As a sales and/or marketing leader, you probably feel the overwhelming pressure to hit various metrics and targets each quarter. If you’re in this position, then it’s safe to say that lead generation pushes and pulls just about everything that you do. On top of that, we can also assume that your sales team works somewhat separate from your marketing team. That’s pretty common, unfortunately. However, wouldn’t it be great if both of these initiatives could align? What if sales prospecting could truly influence your b2b lead generation campaigns?
To some, this seems like a foreign subject. It’s hard enough to imaging sales and marketing working together, now we’re talking about sales reps helping marketing’s success? On the contrary. It may seem obvious, but the results of a successful marketing campaign are shared with the sales team, and when the sales team hits their goal, the marketing department received attribution for all the work they’ve done. Sales and marketing really do work hand-in-hand.
Sales Prospecting 101
Okay, so let’s start with one question: “What is prospecting?” You’re go to answer probably encompasses a mixture of phone calls, emails, and general account management, right? Well, that’s a good start. It’s easy for sales leaders to get wrapped up in the all-consuming task known as “sales activity.” The thought process usually goes something like this: “If you make X number of phone calls, and send X number of emails, then you’ll be on track to hit your goal.” That’s just not how modern-day sales works anymore. Not to attack any leader who follows that equation, but it’s worth exploring what “activity” really means.
Prospecting should be strategic. Even if you’re managing low tier accounts. Honestly, even if you’re an SDR. There should be a clear goal for each account your reps have, and every time they look at that account, they should be working towards that goal. We actually have a great blog that talks all about what it looks like to send the “perfectly crafted sales email.” As a sales leader, it’s your job to guide your sales reps prospecting activity towards strategic goals and checkpoints that all lead to an inevitable sale.
Sales Reps Owning Lead Generation
Now that we’ve covered how prospecting can be strategic; how can your sales reps own a piece of the overarching lead generation puzzle? As a manager of lead/demand generation, you more than likely have a set strategy for each campaign you’re running. This means you have knowledge of the challenges you’re looking to address in your various emails, ads, etc. These challenges, and the data that backs them up, can actually be shared with the sales team. Chances are, those sales reps have certain accounts that are struggling with similar challenges, or even thought processes, and your marketing data and information can help them create more personalized engagements.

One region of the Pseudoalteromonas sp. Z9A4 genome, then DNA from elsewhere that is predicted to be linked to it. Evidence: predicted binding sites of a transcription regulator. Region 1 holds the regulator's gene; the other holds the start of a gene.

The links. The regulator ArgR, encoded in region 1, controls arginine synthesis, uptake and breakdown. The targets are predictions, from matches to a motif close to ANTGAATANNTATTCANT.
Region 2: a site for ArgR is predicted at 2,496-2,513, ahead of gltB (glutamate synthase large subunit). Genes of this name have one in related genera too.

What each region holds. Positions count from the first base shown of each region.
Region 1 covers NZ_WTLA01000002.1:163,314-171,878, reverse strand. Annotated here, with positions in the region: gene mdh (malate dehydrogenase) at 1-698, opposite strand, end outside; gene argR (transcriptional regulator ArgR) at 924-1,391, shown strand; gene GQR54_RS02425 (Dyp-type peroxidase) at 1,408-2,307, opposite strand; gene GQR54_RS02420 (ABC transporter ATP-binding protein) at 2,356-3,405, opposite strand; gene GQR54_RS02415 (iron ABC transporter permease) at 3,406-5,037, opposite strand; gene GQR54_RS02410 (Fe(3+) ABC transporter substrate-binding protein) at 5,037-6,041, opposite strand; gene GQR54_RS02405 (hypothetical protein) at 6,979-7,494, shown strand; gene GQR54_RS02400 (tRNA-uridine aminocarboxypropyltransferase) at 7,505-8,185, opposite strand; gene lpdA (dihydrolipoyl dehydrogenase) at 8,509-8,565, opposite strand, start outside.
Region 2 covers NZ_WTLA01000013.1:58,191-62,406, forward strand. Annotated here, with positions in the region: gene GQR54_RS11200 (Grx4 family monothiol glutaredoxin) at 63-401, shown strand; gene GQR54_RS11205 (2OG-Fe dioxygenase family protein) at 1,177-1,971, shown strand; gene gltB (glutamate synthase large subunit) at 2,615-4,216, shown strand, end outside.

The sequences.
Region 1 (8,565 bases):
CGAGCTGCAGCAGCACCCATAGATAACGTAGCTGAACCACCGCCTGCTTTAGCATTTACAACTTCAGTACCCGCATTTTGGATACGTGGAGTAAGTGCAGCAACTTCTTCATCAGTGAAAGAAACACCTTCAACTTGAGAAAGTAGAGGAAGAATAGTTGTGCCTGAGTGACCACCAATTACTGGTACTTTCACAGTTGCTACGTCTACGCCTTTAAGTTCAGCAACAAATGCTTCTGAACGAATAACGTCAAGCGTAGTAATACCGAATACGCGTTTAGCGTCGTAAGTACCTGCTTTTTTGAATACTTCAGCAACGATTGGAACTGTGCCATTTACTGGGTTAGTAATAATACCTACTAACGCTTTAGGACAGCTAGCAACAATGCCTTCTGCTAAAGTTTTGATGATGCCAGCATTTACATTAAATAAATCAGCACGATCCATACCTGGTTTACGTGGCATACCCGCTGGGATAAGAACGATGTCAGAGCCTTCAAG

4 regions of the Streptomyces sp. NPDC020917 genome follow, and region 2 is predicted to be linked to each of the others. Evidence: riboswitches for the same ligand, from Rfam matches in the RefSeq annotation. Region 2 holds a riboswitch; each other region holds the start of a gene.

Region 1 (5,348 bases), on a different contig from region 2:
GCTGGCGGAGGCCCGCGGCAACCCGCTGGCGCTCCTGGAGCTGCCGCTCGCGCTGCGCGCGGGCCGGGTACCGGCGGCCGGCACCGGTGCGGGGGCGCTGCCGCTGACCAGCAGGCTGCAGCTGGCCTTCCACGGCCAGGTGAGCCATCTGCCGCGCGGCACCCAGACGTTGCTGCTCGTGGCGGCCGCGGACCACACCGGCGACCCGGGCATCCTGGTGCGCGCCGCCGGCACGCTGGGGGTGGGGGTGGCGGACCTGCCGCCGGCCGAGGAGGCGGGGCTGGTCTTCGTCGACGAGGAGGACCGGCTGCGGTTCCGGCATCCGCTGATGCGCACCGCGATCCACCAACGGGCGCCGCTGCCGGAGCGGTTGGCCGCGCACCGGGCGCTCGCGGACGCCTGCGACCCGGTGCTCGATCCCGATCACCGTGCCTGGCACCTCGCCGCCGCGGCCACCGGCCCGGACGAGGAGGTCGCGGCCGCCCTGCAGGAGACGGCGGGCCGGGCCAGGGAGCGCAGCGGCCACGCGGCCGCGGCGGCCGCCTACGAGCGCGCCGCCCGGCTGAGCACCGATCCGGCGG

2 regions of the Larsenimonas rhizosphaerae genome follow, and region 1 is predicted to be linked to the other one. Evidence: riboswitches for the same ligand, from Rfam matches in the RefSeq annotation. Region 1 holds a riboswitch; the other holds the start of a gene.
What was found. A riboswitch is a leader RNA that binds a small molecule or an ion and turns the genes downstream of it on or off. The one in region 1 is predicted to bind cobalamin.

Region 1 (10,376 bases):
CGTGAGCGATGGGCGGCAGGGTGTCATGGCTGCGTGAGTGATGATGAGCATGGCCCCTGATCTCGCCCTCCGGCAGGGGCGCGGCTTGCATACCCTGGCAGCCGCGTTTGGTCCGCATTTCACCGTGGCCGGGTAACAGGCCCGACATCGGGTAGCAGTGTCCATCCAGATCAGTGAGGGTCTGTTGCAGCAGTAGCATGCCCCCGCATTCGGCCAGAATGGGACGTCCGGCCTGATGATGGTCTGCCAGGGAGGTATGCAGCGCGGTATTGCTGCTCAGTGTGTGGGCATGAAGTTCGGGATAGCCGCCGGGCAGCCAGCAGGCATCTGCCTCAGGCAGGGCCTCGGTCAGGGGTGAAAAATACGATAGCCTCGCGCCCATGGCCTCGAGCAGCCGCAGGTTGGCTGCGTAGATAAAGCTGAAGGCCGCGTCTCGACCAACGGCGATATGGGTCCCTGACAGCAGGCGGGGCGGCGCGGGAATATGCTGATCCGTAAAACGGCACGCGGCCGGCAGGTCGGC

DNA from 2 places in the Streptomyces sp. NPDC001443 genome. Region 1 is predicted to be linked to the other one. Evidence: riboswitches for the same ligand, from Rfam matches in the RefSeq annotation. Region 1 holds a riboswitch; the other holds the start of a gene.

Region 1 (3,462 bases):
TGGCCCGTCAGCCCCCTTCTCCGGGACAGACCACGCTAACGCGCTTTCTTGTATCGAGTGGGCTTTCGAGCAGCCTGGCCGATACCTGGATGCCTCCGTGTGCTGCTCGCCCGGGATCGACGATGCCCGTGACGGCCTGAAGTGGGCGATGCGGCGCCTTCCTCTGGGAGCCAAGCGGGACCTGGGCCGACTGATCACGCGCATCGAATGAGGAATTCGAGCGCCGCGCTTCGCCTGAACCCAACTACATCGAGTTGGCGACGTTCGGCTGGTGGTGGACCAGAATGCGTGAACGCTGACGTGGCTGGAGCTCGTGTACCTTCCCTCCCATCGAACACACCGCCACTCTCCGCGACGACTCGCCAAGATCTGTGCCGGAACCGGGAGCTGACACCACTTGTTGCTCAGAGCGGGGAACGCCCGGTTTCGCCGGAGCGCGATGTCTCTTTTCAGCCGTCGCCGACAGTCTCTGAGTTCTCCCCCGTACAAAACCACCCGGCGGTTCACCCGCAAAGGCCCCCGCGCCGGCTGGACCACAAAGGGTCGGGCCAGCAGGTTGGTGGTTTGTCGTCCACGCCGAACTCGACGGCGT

Personalization is key in this approach. If you can enable the sales team to speak more relevantly to their key accounts and clients, then you’ll see a faster turnaround for leads making it through the pipeline. In turn, creating more sales pipeline, and eventual ROI. This process comes with its own share of challenges though.
- First off, you’ll want to make sure you’ll want to make sure you have some sort of intent data filtering.
- Second, the data you provide to the sales team should be enriched with research ahead of time.
- Lastly, you’ll want to work with sales management to set up tracking within their CRM to make sure you’re receiving data from their prospecting in return.
Marketing and Demand Generation Attribution
This might all seem like a lot of work to you, and if you’ve never done some of demand generation research previously, then it probably will be a heavy lift in the beginning. However, the returns on this type of thinking can be instrumental to the overall demand generation success. There are just some things that a salesperson can do/ get away with, that a marketer can’t. Marketers don’t have time in their day to manually send personalized emails or LinkedIn messages, but a sales rep can. This is why it’s so important to set up an attribution tracking to these activities; but how?
Regular meetings between marketing and sales leaders can be structured around providing insight on the accounts that have benefited from marketing data. On top of that, new strategies can be created to help the salespeople reach their accounts more effectively. In order to make sure all of this work isn’t a waste of your time; you’ll want to track and onboard these accounts into your marketing automation as well (if they’re not already in there). Now you have strategically prospected and nurtured data that you can create follow-up campaigns for, in supplement to what the sales team is doing.
Sales and Marketing can work in tandem. It may seem impossible sometimes, however, if you can present a strategy that is designed to benefit both parties, it can really help with alignment. Testing out various targeting and filtering for this process is also highly recommended, as you’ll want to work towards maximizing engagement for both sales and marketing initiatives.
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